So far, so good. BUT, for those of you holding your breath or yelling at your computer that I’m just wrong, wrong, WRONG, and I wouldn’t blame you at this juncture, here it is:

My hypothesis was much too limited. I needed a new hypothesis—and a fresh perspective.

. . . .

I had been looking at only a narrow segment of Deep POV, one that utilizes internal dialogue, taking readers inside your characters’ minds to live, as closely as possible, their experience. And it’s a powerful device, the rules of which are better left for another day.

But it’s not the only POV or literary device that can bring the reader closer, deeper into the story. Look at this short (and not exhaustive) list of things that can also do that:

  • First person can bring the reader into a story and add or remove distance, depending on what the story needs at any given point.
  • Present tense can establish an immediacy that brings the reader deeper into the character’s experience.
  • The narrator in third-person limited POV brings a level of closeness as the narrator paraphrases a character’s thoughts.
  • Visceral responses, subtext of varying kinds, body language can all enhance closeness for the reader.

All these things and more create an ambience, a mood, an attitude. I am no longer even sure that Deep POV is best described as a POV.

I am increasingly convinced that Deep POV is more a state of mind. Multiple devices can bring readers closer to what a character is thinking, feeling, experiencing, and thus bring the reader deeper into the story—at a level that you, the author, can manipulate with increasing skill as you use it. You can bring the reader only as far into the story as you want them to be, at any point in your story, as it serves your purpose.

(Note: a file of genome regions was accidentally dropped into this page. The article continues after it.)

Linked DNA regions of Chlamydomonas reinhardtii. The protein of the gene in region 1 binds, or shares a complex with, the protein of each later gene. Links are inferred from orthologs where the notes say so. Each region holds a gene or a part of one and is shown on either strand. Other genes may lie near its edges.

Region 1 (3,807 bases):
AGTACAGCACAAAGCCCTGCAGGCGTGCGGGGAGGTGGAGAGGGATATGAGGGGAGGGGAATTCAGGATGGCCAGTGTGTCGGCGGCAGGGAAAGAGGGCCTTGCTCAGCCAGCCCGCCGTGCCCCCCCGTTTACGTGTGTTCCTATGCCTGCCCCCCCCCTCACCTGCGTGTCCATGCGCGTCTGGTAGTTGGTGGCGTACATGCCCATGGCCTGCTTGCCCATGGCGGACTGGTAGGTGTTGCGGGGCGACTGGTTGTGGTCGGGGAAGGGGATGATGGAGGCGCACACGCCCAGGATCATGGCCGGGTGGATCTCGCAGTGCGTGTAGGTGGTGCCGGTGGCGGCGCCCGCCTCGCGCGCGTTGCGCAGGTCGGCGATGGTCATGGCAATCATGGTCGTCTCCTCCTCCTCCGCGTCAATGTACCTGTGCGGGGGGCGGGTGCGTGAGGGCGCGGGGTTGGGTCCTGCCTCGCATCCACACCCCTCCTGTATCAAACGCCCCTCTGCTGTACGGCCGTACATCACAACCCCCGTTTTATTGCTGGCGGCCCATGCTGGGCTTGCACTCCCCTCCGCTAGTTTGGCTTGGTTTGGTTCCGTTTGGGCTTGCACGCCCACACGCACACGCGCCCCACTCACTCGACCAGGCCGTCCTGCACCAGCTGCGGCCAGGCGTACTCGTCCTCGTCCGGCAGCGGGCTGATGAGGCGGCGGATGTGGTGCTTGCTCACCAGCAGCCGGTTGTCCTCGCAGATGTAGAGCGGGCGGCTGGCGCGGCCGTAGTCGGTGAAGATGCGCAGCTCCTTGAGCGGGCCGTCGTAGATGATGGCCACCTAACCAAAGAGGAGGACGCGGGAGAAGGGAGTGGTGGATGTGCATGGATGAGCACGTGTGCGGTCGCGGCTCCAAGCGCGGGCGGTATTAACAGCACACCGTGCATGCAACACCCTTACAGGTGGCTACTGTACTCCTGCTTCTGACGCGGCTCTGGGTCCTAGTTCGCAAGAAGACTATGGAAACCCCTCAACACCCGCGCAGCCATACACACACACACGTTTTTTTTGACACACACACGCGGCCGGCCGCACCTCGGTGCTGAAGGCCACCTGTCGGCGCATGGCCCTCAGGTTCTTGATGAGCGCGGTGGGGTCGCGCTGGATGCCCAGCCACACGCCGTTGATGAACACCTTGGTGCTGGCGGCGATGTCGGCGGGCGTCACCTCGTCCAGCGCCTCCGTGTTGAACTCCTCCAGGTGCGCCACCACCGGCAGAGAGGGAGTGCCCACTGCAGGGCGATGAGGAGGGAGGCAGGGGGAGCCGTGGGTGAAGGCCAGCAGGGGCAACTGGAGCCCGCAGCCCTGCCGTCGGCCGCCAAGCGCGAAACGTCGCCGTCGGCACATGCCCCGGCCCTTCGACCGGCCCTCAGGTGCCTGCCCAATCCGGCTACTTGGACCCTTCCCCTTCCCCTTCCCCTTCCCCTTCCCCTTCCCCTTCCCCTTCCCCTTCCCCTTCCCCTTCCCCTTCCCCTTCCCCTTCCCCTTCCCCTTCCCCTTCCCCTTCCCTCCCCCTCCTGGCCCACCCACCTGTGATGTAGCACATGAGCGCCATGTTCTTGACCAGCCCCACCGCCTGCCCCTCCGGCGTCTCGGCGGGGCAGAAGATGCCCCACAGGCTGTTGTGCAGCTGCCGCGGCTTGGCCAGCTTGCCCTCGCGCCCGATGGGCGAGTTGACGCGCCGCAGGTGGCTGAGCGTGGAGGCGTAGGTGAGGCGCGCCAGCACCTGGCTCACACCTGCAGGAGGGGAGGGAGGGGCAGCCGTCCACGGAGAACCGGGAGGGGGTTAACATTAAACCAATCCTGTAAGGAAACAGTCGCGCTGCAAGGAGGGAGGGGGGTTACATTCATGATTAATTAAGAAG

Link to the rest at Writers in the Storm

No, PG doesn’t understand Deep POV.

5 thoughts on “Embracing the Mystery: Deep POV”

  1. I deeply wish people would stop repeating the misleading statement that using the present tense creates “immediacy.” It does not. Any tense can create immediacy, in the right hands. Any tense can create distance, in the wrong hands.

    In other words, it’s not the car; it’s how you drive it. An author lacking the skill or experience to effectively use the present tense is not going to do anything other than drive the reader away.

  2. It really isn’t that difficult. Every word in your story should be filered through the POV character’s (oh-my-god not the author’s) physical and emotional senses. “Deep POV” is a fairly new term, one more instance of someone creating a “new” technique in order to teach it and make money, but the technique is as old as storytelling.

    The best way to practice it is to include all five of the POV character’s physical senses and at least one of his/her emotional senses (joy, fear, etc.) in every major scene.

    And any writing instructor who says “I can’t explain it but I know it when I see it” should be fired immediately. Meaning demand your money back and walk out of the class, lecture, or seminar.

  3. Searching for a definition for an undefined term? Don’t do it. Undefined terms are gold when one wants to churn out the words but has nothing to say. And it lets people pretend they know what the other guy is not saying. Define the term and it all falls apart.